Torres Del Paine National Park is arguably the most sought-after section of Patagonia. Hundreds of thousands of nature and hiking enthusiasts come to this other-worldly Patagnoia paradise to hike its various multi-day circuits. But hiking is not the only way to experience this magnificent slice of Chilean Patagonia.

Kayaking in Torres Del Paine is perhaps the best paddling excursion in all of Patagonia. There are several tour companies that offer a variety of tours that range in scope, length, and price. You can paddle near Gray Glacier, experience the crystal clear rivers of this park, and look out at the dramatic Andes Mountains. This area is a hotspot for all sorts of flora and fauna you may have never seen before. There are some impressive unique wildlife species in this park you can view while paddling, including pumas and guanaco.

2. Tierra Del Fuego National Park


If you are planning a trip to the remote region of Patagonia, you might as well “go big,” and head all the way to the southern tip of this region. Tierra Del Fuego is an archipelago at the southern tip of South America. It is home to Ushuaia, the southernmost civilization in the world. This area is often called “The End Of The World,” and it does have a certain natural mystery and wonder to it.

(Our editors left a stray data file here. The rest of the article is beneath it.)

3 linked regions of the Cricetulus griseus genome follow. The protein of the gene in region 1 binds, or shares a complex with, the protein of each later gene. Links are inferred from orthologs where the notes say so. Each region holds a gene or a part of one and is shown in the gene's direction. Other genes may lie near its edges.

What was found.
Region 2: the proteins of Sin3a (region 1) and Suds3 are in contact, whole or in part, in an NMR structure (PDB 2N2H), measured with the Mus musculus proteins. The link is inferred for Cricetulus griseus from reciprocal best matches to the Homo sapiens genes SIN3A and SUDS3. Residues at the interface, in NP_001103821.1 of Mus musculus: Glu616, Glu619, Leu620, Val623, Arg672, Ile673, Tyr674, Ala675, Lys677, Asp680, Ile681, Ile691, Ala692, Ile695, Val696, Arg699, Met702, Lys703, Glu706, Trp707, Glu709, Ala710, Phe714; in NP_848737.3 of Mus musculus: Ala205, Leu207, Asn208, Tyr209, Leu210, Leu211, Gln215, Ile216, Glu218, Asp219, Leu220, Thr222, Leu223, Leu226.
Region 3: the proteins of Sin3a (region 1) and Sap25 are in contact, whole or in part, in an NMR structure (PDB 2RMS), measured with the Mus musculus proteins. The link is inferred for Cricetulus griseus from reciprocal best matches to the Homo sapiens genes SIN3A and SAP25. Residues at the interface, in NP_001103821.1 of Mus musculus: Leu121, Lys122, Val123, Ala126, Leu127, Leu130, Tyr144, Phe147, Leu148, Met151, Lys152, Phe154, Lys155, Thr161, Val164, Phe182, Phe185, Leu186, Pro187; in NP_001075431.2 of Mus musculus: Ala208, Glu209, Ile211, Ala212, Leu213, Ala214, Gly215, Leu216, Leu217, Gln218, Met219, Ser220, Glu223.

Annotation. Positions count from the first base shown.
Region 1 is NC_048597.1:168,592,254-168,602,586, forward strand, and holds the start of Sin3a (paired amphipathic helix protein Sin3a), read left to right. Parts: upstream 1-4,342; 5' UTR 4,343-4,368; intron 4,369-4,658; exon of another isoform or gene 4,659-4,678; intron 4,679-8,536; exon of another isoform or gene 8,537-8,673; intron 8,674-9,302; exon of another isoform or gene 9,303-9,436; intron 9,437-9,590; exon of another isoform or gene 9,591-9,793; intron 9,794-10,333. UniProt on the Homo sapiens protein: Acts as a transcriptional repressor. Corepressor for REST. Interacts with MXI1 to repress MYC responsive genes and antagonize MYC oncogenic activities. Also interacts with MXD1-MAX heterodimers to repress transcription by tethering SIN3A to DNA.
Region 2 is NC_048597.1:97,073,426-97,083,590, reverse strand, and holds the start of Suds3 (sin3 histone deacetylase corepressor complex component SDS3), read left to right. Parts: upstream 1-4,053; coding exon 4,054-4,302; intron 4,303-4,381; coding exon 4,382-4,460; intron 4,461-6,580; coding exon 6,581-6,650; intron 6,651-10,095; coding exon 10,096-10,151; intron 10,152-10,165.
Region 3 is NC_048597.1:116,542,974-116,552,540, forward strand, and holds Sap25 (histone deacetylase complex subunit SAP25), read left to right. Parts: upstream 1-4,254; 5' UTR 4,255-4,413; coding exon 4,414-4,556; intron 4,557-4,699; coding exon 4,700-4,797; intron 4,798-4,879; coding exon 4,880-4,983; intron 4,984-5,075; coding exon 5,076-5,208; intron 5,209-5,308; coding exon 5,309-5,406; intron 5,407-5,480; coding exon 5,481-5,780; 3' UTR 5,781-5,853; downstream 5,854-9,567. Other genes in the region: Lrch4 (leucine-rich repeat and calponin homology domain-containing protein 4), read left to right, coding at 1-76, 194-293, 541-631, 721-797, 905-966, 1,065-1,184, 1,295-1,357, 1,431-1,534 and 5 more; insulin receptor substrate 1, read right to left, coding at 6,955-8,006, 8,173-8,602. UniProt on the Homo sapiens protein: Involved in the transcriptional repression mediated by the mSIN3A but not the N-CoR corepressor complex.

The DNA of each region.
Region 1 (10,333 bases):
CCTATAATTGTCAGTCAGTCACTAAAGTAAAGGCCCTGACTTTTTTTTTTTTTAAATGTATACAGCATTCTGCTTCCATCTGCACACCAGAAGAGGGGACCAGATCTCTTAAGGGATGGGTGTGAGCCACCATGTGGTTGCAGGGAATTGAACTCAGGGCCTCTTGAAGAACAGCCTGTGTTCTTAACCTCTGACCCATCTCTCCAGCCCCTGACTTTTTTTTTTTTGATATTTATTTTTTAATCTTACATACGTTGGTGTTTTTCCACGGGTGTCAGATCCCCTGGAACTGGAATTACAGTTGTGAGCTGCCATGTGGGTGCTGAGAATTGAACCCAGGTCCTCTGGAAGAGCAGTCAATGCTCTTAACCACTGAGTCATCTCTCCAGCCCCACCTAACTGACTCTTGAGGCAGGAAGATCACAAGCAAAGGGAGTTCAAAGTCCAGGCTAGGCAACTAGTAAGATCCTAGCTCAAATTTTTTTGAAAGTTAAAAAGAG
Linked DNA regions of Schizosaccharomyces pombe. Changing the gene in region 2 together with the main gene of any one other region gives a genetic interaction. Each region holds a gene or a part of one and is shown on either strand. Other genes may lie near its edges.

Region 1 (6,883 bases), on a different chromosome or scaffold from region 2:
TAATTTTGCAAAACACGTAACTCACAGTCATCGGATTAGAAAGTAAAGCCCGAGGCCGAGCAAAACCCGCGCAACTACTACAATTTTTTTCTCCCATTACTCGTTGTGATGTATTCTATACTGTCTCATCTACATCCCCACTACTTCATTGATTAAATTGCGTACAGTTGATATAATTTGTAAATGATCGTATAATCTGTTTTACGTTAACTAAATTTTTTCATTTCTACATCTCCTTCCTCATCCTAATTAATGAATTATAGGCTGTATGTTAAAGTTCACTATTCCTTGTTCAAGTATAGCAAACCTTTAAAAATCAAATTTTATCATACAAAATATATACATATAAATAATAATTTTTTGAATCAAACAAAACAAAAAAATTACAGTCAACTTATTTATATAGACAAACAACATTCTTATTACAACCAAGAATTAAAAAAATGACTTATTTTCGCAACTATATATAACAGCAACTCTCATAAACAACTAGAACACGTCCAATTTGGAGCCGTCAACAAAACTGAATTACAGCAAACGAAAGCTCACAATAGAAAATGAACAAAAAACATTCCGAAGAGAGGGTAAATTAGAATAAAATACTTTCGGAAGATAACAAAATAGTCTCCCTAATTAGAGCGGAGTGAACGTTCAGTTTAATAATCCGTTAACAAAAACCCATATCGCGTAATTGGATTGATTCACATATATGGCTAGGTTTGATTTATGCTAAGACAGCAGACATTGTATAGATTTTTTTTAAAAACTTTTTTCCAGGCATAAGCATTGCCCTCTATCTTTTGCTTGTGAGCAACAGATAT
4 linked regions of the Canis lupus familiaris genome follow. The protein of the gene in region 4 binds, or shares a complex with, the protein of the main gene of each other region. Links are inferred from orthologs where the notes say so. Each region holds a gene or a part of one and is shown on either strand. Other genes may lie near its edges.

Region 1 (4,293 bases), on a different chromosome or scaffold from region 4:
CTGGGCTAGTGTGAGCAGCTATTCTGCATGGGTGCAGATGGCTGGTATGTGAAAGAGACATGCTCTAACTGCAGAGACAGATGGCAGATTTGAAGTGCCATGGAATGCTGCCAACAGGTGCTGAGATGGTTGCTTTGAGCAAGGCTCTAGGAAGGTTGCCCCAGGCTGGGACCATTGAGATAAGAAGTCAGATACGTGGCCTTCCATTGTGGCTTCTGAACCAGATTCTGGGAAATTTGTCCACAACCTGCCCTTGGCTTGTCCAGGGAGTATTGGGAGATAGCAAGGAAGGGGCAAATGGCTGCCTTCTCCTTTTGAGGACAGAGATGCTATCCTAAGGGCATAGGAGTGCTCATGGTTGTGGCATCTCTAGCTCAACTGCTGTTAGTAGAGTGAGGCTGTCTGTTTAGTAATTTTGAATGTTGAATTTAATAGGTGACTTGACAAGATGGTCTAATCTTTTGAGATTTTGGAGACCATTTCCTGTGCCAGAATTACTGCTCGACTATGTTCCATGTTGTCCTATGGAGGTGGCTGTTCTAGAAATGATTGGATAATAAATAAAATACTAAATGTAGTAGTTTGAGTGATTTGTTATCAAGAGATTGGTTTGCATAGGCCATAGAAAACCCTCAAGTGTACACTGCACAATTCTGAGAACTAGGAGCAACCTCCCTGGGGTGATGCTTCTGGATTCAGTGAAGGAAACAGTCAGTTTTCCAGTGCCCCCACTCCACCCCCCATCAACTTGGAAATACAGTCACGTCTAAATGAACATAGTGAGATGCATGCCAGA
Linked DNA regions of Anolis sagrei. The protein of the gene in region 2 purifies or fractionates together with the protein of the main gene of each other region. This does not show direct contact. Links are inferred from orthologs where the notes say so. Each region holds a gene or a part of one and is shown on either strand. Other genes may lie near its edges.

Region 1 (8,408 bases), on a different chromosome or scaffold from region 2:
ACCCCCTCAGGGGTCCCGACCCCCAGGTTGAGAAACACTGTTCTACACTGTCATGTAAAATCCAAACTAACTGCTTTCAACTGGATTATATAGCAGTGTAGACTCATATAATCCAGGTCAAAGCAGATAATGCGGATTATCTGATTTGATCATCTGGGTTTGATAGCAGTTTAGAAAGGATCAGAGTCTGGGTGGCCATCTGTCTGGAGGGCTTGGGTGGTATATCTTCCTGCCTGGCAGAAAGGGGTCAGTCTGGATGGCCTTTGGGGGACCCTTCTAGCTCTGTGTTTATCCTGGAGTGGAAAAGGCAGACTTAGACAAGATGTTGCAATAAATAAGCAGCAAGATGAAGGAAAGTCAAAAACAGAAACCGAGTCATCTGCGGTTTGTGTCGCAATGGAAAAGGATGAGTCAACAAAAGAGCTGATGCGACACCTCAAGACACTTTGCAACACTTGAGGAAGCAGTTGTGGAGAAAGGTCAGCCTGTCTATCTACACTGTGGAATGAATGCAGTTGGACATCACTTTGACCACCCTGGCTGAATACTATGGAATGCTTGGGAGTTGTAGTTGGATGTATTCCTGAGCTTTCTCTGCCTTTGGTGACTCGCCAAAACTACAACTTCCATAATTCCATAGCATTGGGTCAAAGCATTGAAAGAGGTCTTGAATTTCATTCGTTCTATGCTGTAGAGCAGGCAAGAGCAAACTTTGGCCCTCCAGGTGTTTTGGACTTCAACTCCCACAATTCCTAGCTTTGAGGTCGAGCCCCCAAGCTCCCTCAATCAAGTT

There are few places on earth as unspoiled as Tierra Del Fuego National Park, and paddling this area feels like a privilege and a gift all at once. You can canoe or kayak through the lakes and rivers on your own or with a guided tour. You can also experience the Straight of Magellan, where you can retrace the path of world-famous explorer Ferdinand Magellan. He explored this region and found this passage in the 1500s.